Lastly, evidentiary depth is described as the quality of the research studies marshaled as evidence for the existence of a given EPA. For example, Schmitt and Pilcher (2004) suggest that within each line of evidence, a “minimal” level of evidentiary depth might be the appropriate ranking for single studies with one mode of measurement, poor methodological control, and unrepresentative sampling. “Moderate” levels of evidentiary depth might be the appropriate ranking for at least two studies with more than one mode of measurement, good levels of control, and good sampling techniques, while “‘extensive” levels of evidentiary depth might be the appropriate ranking for numerous studies with more than two modes of measurement, high levels of control, and high sampling quality. Finally, “exemplary” levels of evidentiary depth might be the appropriate ranking for lines of evidence with dozens of studies with multiple modes of measurement, the highest levels of control, and true representative sampling.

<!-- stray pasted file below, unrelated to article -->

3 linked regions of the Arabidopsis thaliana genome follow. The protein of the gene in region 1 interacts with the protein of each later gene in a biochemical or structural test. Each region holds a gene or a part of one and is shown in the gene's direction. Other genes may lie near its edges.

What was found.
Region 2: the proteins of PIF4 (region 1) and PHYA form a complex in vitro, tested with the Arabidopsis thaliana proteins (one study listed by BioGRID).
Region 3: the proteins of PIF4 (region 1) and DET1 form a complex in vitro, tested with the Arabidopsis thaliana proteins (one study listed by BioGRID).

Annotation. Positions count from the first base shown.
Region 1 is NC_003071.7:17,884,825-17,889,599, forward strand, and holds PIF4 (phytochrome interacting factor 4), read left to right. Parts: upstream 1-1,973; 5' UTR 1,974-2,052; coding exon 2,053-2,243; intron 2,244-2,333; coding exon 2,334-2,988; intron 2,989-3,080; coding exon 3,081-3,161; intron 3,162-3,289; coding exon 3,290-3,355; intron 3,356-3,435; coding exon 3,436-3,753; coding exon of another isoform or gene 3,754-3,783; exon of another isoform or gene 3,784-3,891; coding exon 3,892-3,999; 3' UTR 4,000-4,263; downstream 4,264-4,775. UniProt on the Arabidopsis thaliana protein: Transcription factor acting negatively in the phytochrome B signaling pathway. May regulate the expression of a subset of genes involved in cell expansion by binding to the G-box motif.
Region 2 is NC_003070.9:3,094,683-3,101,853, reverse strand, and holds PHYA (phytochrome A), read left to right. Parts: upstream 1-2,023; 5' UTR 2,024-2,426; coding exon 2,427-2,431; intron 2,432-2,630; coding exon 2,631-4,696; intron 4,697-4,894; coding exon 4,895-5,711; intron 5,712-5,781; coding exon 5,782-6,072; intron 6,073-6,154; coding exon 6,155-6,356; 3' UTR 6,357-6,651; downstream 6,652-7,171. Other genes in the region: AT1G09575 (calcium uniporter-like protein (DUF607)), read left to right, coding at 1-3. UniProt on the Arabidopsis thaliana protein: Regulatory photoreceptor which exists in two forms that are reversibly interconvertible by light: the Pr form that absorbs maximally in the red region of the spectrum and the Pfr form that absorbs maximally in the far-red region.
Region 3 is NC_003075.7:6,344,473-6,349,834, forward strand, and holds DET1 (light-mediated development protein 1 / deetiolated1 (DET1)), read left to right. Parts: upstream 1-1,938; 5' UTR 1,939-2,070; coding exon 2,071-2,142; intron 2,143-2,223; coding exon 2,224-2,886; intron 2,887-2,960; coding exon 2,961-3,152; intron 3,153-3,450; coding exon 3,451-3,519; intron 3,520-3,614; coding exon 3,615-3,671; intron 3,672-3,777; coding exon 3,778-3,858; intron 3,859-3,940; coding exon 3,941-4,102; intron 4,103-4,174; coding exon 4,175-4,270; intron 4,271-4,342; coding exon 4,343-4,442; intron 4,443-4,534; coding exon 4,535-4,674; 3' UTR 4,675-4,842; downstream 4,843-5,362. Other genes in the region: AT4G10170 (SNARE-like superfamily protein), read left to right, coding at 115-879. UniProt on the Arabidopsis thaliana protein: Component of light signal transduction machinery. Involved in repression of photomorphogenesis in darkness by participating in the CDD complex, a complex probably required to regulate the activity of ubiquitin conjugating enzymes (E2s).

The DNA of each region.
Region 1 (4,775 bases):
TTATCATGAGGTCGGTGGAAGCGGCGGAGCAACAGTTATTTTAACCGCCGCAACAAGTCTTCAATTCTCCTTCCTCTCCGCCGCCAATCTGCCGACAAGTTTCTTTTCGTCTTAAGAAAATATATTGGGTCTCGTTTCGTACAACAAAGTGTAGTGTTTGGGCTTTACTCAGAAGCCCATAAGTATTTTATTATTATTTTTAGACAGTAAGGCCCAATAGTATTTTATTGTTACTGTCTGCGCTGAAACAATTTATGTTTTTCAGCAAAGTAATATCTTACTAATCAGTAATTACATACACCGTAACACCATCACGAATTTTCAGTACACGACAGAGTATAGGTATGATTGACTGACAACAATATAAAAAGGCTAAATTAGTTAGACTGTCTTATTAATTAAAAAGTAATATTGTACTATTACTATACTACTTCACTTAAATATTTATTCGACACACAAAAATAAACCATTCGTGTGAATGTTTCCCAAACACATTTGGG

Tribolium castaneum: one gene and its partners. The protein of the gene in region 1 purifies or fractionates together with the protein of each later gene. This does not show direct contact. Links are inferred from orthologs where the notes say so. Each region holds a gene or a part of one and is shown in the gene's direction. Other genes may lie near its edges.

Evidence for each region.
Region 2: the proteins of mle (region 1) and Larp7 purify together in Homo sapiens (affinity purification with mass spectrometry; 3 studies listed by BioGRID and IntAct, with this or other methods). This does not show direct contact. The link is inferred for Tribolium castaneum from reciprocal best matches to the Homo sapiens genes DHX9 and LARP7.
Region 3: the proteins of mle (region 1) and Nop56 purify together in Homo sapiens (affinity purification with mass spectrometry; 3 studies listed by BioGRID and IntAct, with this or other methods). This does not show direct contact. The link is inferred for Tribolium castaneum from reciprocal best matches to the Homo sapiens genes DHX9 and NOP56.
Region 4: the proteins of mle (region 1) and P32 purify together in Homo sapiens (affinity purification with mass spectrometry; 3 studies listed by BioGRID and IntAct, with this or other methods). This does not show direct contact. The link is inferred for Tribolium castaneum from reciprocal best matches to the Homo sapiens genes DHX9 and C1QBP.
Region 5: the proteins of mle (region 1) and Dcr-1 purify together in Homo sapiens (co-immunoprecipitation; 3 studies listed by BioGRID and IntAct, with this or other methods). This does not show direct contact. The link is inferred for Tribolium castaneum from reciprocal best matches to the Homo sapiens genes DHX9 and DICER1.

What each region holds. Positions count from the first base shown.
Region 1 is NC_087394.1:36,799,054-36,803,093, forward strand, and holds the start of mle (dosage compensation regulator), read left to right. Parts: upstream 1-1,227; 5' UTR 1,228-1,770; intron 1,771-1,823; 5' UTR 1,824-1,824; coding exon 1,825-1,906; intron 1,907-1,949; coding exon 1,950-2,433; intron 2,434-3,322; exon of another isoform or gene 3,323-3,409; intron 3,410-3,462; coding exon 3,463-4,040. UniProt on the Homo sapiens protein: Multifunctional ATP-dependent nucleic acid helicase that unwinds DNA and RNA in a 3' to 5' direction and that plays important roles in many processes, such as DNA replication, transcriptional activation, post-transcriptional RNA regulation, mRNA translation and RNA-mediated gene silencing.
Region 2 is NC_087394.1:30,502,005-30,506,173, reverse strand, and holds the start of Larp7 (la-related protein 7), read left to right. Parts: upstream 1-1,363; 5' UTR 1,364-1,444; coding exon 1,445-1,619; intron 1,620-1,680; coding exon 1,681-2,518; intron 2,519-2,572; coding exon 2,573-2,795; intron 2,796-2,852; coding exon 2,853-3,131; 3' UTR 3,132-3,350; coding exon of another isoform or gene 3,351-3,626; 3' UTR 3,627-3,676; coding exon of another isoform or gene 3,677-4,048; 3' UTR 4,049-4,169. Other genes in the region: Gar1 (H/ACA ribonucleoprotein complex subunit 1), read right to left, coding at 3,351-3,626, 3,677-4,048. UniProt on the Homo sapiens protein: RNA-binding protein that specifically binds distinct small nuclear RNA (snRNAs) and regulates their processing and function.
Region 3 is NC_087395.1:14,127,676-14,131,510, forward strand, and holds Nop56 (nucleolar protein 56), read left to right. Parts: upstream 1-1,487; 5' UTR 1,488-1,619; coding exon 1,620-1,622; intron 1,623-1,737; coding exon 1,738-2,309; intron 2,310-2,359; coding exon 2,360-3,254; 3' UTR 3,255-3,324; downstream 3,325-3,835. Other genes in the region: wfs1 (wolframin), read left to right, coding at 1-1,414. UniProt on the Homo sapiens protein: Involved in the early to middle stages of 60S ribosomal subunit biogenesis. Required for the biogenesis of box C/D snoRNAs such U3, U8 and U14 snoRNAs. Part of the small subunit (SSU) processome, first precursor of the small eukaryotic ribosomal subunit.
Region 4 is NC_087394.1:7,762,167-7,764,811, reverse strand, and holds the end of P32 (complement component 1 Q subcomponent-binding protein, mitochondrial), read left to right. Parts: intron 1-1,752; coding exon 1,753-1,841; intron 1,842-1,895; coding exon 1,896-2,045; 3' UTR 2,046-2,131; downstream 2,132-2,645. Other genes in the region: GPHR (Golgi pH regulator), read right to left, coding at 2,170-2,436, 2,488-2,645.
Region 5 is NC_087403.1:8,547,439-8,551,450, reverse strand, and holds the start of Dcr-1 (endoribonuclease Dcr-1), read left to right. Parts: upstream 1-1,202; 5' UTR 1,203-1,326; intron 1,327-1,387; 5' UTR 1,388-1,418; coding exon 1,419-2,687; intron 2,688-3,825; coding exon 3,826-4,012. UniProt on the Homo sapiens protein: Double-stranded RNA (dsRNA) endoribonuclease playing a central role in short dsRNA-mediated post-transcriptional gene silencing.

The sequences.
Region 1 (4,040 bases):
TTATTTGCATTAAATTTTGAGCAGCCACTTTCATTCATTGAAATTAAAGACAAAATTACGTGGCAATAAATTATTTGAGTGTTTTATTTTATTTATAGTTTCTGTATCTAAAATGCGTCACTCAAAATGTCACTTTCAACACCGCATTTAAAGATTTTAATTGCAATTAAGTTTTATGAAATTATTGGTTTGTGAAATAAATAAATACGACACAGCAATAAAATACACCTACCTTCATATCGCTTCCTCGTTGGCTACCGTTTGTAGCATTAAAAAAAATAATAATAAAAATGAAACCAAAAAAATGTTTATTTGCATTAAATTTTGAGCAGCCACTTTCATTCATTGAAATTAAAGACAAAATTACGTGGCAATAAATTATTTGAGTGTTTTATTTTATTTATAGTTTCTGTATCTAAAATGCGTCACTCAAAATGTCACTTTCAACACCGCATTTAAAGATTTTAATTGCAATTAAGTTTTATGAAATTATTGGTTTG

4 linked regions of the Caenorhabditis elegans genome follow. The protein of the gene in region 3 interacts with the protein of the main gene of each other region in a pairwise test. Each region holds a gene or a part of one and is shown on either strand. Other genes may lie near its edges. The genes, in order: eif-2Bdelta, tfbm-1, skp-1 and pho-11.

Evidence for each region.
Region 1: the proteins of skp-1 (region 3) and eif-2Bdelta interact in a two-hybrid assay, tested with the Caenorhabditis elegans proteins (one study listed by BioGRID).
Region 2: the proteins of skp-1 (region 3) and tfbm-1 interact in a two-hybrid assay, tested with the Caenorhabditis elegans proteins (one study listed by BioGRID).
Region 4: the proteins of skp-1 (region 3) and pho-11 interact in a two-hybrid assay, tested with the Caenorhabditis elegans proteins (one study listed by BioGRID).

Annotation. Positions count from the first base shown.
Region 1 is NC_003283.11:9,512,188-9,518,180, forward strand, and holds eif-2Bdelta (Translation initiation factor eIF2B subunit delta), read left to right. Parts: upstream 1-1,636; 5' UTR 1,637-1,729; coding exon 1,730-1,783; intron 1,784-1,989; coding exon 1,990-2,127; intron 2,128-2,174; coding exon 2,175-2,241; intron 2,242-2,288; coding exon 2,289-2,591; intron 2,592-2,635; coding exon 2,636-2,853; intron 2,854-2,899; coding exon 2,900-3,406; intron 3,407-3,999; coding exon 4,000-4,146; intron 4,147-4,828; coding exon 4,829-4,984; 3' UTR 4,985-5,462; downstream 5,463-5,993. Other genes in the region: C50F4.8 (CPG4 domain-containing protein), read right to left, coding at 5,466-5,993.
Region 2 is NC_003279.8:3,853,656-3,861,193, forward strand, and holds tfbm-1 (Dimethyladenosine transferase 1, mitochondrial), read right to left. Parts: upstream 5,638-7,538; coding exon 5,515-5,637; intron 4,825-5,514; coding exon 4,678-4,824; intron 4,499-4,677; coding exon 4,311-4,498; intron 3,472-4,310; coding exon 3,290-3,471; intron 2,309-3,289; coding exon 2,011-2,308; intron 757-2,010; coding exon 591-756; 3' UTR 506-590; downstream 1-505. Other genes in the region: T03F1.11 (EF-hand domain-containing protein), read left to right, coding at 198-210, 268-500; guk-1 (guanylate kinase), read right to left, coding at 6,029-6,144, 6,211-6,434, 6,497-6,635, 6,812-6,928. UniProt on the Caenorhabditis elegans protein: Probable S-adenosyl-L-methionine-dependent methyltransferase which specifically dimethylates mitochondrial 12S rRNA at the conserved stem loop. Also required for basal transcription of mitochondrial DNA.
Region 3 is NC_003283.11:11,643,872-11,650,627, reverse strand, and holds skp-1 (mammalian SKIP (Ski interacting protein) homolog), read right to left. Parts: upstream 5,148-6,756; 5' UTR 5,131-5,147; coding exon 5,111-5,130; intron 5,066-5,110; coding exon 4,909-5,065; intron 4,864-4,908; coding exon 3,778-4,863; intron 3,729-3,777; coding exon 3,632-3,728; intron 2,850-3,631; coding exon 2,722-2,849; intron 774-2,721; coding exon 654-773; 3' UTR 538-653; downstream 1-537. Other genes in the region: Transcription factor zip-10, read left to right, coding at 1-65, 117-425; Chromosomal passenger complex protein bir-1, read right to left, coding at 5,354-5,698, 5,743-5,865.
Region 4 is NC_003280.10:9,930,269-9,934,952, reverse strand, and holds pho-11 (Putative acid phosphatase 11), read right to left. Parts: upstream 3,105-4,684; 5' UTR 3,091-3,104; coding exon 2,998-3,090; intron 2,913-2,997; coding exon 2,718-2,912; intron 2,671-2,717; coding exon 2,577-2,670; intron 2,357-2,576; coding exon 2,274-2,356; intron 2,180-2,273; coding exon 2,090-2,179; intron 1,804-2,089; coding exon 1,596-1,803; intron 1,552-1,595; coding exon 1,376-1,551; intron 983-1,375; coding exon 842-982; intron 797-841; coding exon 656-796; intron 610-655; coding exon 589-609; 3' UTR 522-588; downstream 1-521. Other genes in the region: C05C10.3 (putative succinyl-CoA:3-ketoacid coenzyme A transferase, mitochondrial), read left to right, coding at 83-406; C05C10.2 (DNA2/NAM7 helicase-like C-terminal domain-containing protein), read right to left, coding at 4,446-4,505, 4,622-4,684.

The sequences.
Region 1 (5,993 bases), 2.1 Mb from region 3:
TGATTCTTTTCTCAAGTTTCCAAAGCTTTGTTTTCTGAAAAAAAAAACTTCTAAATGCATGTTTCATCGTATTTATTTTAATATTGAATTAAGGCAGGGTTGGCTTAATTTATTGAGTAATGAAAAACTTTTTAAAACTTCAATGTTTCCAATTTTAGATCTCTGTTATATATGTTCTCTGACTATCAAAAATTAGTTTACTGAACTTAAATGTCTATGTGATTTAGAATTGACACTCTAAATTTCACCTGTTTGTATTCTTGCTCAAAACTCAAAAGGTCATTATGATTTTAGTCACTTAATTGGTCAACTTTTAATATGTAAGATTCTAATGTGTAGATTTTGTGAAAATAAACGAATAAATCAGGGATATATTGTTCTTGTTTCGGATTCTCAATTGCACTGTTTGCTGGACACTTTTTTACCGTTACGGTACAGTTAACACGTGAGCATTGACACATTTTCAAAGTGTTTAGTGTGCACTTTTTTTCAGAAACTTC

PsychTable.org uses this framework as the basis for a systematized evidence evaluation system, as described in detail below. It should be noted that all details regarding PsychTable’s operation and functioning are subject to change, both as a result of practical considerations as the site is developed, and in response to feedback from the scientific community; as the project will be a tool for widespread collaborative use, its developers are necessarily sensitive to the needs and opinions of those who will help create and benefit from it.
How PsychTable Works